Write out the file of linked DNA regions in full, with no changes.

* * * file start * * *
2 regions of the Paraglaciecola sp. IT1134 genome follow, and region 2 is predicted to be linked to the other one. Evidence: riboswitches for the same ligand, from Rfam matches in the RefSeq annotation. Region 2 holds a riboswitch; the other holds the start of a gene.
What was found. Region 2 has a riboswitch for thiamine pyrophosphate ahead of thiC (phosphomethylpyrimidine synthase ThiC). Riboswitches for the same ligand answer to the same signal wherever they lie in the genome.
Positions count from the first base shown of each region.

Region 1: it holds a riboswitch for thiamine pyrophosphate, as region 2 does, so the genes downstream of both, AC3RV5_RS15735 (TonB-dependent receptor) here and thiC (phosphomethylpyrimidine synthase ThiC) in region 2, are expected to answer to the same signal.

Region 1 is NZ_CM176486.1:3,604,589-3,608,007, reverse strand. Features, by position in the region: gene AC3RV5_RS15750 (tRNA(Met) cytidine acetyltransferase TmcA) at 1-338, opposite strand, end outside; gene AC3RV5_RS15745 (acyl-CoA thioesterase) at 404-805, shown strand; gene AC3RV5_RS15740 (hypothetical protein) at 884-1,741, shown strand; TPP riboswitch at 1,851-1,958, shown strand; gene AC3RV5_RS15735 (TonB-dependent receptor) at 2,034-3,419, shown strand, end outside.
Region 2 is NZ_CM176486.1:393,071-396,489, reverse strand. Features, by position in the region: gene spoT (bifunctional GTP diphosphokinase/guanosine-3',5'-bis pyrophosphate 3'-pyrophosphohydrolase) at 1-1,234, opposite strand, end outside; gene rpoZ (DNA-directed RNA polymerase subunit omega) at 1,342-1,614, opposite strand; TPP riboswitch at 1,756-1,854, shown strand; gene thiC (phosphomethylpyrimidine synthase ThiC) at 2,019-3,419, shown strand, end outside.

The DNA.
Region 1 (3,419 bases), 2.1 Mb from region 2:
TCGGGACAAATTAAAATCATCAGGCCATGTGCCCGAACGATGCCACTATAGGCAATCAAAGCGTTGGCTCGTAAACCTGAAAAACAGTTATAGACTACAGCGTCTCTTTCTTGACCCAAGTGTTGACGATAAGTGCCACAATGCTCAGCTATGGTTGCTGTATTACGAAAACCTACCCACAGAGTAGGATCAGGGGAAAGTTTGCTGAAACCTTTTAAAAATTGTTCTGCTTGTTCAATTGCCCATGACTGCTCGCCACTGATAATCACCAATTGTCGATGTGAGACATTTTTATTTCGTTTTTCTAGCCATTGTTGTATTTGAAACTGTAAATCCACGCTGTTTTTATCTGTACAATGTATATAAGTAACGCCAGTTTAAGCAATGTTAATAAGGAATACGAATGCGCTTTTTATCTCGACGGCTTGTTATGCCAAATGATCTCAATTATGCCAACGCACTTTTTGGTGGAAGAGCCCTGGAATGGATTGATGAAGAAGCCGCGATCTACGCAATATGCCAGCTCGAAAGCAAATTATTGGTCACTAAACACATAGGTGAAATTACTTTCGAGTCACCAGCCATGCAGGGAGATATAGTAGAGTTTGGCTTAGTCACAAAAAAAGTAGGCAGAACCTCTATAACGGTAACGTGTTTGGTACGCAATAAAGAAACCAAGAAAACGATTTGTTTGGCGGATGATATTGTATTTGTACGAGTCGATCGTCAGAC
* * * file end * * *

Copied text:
2 regions of the Paraglaciecola sp. IT1134 genome follow, and region 2 is predicted to be linked to the other one. Evidence: riboswitches for the same ligand, from Rfam matches in the RefSeq annotation. Region 2 holds a riboswitch; the other holds the start of a gene.
What was found. Region 2 has a riboswitch for thiamine pyrophosphate ahead of thiC (phosphomethylpyrimidine synthase ThiC). Riboswitches for the same ligand answer to the same signal wherever they lie in the genome.
Positions count from the first base shown of each region.

Region 1: it holds a riboswitch for thiamine pyrophosphate, as region 2 does, so the genes downstream of both, AC3RV5_RS15735 (TonB-dependent receptor) here and thiC (phosphomethylpyrimidine synthase ThiC) in region 2, are expected to answer to the same signal.

Region 1 is NZ_CM176486.1:3,604,589-3,608,007, reverse strand. Features, by position in the region: gene AC3RV5_RS15750 (tRNA(Met) cytidine acetyltransferase TmcA) at 1-338, opposite strand, end outside; gene AC3RV5_RS15745 (acyl-CoA thioesterase) at 404-805, shown strand; gene AC3RV5_RS15740 (hypothetical protein) at 884-1,741, shown strand; TPP riboswitch at 1,851-1,958, shown strand; gene AC3RV5_RS15735 (TonB-dependent receptor) at 2,034-3,419, shown strand, end outside.
Region 2 is NZ_CM176486.1:393,071-396,489, reverse strand. Features, by position in the region: gene spoT (bifunctional GTP diphosphokinase/guanosine-3',5'-bis pyrophosphate 3'-pyrophosphohydrolase) at 1-1,234, opposite strand, end outside; gene rpoZ (DNA-directed RNA polymerase subunit omega) at 1,342-1,614, opposite strand; TPP riboswitch at 1,756-1,854, shown strand; gene thiC (phosphomethylpyrimidine synthase ThiC) at 2,019-3,419, shown strand, end outside.

The DNA.
Region 1 (3,419 bases), 2.1 Mb from region 2:
TCGGGACAAATTAAAATCATCAGGCCATGTGCCCGAACGATGCCACTATAGGCAATCAAAGCGTTGGCTCGTAAACCTGAAAAACAGTTATAGACTACAGCGTCTCTTTCTTGACCCAAGTGTTGACGATAAGTGCCACAATGCTCAGCTATGGTTGCTGTATTACGAAAACCTACCCACAGAGTAGGATCAGGGGAAAGTTTGCTGAAACCTTTTAAAAATTGTTCTGCTTGTTCAATTGCCCATGACTGCTCGCCACTGATAATCACCAATTGTCGATGTGAGACATTTTTATTTCGTTTTTCTAGCCATTGTTGTATTTGAAACTGTAAATCCACGCTGTTTTTATCTGTACAATGTATATAAGTAACGCCAGTTTAAGCAATGTTAATAAGGAATACGAATGCGCTTTTTATCTCGACGGCTTGTTATGCCAAATGATCTCAATTATGCCAACGCACTTTTTGGTGGAAGAGCCCTGGAATGGATTGATGAAGAAGCCGCGATCTACGCAATATGCCAGCTCGAAAGCAAATTATTGGTCACTAAACACATAGGTGAAATTACTTTCGAGTCACCAGCCATGCAGGGAGATATAGTAGAGTTTGGCTTAGTCACAAAAAAAGTAGGCAGAACCTCTATAACGGTAACGTGTTTGGTACGCAATAAAGAAACCAAGAAAACGATTTGTTTGGCGGATGATATTGTATTTGTACGAGTCGATCGTCAGAC